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Consequently, repeated immersions in running fresh water secure the contact with the heavenly regions.
The ritual and cultural building, the , is a neutral-looking, large house (without any inscription revealing its nature) in the Mandaean quarter of Ahwaz. Prayers and services, religious instruction, settling of internal Mandaean communal matters, and other community affairs take place in the mandi.In recent years, some Mandaean families have moved outside of “Mandaean territory,” to Tehran, Karaj, and Shiraz.Several of the Mandaean dwelling areas listed in 1880 by the French Vice-Consul M. Siouffi, such as Shahwali (Šāhwali), Dezful, and Kowaybdeh (Siouffi, p. In his days, Siouffi states, the Mandaeans of Shushtar were famous for the high level of their religious knowledge.John” who consider John the Baptist as their prophet and as the renewer of their Adam-derived religion.The Mandaeans must have arrived into Persia from the west (i.e., Jordan, Palestine) as early as the 1st and 2nd centuries CE, although scholars disagree on the exact dates and places of a possibly gradual and segmented emigration of the Mandaeans from West to East.Khorramshahr (Ḵorramšahr, old Moḥammara) and Shushtar (Šuštar), towns that previously held considerable Mandaean populations, no longer do.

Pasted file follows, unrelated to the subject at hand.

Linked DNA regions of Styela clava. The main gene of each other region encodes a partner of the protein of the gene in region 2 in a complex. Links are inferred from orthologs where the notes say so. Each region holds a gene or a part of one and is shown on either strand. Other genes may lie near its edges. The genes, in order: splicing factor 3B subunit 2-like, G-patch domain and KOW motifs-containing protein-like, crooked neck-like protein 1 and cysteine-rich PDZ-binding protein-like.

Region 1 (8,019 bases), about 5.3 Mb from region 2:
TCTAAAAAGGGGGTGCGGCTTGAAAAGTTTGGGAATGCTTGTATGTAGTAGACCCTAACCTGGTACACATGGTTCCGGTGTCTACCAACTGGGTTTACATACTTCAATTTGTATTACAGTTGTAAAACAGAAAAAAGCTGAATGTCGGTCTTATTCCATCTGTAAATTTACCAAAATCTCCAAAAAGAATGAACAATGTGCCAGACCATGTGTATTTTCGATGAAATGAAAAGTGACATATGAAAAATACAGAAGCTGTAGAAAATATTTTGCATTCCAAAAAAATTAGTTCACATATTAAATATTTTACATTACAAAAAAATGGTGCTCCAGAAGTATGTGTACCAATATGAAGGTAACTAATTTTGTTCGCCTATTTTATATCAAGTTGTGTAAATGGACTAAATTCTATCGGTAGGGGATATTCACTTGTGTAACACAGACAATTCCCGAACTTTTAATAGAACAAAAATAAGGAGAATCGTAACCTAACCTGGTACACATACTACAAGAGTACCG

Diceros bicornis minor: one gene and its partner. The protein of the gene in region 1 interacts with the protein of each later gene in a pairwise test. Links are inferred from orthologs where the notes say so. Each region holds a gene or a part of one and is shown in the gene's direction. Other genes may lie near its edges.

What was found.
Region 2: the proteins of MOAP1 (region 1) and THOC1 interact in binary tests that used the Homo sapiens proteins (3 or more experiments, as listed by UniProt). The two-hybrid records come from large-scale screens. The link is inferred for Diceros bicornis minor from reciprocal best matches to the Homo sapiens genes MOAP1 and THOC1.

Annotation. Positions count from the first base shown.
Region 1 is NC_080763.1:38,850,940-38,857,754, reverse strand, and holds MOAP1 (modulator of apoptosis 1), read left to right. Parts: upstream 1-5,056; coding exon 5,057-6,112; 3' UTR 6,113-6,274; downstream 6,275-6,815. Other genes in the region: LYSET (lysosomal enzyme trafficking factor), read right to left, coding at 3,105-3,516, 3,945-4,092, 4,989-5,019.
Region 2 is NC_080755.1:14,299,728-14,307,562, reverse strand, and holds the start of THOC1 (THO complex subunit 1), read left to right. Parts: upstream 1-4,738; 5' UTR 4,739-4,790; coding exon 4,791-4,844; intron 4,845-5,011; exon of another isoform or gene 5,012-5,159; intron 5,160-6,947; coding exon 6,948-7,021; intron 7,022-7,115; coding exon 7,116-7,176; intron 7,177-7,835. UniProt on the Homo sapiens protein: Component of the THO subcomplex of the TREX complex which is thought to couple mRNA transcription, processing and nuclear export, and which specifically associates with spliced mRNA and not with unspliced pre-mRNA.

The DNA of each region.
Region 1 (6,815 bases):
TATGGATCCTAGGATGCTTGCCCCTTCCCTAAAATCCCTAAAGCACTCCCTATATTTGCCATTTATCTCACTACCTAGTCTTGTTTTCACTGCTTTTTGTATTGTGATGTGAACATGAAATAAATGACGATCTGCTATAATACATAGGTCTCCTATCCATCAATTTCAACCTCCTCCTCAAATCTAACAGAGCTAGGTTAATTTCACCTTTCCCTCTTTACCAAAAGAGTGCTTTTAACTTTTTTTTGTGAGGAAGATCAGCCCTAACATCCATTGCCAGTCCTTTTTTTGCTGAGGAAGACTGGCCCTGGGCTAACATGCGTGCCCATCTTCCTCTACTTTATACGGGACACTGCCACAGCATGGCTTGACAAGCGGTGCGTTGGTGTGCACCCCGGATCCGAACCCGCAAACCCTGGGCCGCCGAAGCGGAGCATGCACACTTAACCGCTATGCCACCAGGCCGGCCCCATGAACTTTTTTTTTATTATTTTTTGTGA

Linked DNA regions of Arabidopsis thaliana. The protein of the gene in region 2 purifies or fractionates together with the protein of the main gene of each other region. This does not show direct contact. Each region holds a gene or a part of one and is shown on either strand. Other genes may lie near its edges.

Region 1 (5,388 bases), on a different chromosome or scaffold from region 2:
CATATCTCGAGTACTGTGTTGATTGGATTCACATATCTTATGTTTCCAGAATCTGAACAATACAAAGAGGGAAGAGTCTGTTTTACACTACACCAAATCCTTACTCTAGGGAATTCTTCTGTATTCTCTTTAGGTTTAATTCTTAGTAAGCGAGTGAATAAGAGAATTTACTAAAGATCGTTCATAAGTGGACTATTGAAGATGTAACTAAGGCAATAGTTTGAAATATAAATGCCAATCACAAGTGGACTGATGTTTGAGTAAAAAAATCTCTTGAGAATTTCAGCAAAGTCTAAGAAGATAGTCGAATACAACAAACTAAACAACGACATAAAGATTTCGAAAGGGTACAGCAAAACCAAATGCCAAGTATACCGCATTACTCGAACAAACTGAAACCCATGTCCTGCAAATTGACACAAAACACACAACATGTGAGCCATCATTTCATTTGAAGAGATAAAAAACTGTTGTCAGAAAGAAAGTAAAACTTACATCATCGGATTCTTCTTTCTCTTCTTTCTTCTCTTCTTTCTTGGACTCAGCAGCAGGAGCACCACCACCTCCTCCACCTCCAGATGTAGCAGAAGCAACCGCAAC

After one of the better known massacres of the Mandaeans, that of Shushtar in the late 19th century, the few survivors left the city.Estimates by Mandaeans themselves hover about 10,000.The Mandaeans, whose official designation by their Persian and Iraqi neighbors is “Sabeans” (“dippers,” “dyers,” “baptizers”; see Fahd, p.According to the 15 September 2004 United States Department of State International Religious Freedom Report for Iran, Section 1, the current Mandaean population in Persia comprises between 5,000 and 10,000 persons.The United Nations High Commissioner of Refugees report on Iran (26 August 1997) puts the number at 6,200.During the Iran-Iraq war of 1980-88, Mandaeans moved away from the war-torn towns Khorramshahr and Abadan (Ābādān).